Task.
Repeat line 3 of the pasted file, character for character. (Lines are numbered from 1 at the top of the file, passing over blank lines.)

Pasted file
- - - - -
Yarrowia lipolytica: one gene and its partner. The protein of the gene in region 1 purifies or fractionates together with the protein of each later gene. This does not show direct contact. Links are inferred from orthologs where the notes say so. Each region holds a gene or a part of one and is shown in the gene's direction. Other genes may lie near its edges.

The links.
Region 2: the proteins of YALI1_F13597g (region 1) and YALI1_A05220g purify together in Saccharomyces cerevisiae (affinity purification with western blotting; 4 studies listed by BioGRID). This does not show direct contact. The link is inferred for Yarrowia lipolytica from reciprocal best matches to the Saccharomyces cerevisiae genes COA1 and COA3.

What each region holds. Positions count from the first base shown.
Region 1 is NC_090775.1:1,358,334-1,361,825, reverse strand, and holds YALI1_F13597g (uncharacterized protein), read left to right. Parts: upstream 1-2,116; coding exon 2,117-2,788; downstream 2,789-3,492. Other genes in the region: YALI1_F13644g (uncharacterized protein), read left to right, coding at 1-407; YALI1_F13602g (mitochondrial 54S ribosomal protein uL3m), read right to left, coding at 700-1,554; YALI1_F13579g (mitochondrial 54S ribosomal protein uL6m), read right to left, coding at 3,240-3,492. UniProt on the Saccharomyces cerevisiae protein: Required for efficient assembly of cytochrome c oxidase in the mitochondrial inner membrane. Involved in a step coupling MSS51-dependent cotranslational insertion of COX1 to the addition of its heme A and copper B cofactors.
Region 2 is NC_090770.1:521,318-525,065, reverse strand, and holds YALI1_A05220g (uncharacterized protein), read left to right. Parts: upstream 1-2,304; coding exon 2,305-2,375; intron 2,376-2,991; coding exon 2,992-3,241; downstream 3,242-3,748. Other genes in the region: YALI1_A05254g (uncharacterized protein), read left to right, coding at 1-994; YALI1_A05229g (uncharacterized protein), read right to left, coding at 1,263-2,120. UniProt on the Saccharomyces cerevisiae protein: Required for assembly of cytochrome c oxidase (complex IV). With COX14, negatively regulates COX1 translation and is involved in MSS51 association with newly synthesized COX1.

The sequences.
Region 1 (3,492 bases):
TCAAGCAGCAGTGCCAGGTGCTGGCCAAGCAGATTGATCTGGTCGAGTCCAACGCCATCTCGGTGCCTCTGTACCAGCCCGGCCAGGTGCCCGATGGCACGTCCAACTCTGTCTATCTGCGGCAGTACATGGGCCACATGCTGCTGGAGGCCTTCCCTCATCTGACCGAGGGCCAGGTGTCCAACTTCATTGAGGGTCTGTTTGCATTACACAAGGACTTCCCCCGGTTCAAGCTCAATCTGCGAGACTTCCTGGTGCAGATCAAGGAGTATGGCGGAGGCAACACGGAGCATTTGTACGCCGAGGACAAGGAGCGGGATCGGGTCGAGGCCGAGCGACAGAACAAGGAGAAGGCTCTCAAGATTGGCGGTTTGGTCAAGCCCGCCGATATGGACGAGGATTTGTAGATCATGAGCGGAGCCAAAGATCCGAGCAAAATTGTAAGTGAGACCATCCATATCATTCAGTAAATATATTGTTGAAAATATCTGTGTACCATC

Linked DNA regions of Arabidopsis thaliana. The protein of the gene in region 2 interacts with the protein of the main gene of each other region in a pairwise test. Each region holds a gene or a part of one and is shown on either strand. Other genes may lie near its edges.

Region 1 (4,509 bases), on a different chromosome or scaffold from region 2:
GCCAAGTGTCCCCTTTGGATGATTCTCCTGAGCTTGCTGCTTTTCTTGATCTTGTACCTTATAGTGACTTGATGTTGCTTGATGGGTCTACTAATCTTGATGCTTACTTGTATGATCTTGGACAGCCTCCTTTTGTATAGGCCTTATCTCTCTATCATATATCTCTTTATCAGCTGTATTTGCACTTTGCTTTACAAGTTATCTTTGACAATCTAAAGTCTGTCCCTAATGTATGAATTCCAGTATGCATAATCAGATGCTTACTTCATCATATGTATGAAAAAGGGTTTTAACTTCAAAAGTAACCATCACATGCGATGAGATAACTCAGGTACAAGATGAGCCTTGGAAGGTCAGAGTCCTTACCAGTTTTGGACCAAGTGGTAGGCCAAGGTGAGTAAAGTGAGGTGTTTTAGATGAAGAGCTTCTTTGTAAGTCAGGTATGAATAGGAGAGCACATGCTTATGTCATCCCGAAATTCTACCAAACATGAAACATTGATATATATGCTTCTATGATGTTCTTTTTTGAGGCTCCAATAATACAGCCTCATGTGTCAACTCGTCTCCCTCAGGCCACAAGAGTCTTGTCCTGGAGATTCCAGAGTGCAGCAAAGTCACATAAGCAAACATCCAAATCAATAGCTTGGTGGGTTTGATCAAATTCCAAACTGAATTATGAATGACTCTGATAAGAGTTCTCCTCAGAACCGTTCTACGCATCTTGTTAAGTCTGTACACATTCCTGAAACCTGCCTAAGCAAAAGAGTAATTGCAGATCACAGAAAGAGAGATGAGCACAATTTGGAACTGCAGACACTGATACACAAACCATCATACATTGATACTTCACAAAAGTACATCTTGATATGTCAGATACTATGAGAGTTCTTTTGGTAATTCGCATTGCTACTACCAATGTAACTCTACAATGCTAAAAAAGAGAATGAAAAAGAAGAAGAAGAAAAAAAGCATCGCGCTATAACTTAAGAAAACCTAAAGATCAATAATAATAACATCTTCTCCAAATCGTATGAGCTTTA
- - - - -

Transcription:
Region 2: the proteins of YALI1_F13597g (region 1) and YALI1_A05220g purify together in Saccharomyces cerevisiae (affinity purification with western blotting; 4 studies listed by BioGRID). This does not show direct contact. The link is inferred for Yarrowia lipolytica from reciprocal best matches to the Saccharomyces cerevisiae genes COA1 and COA3.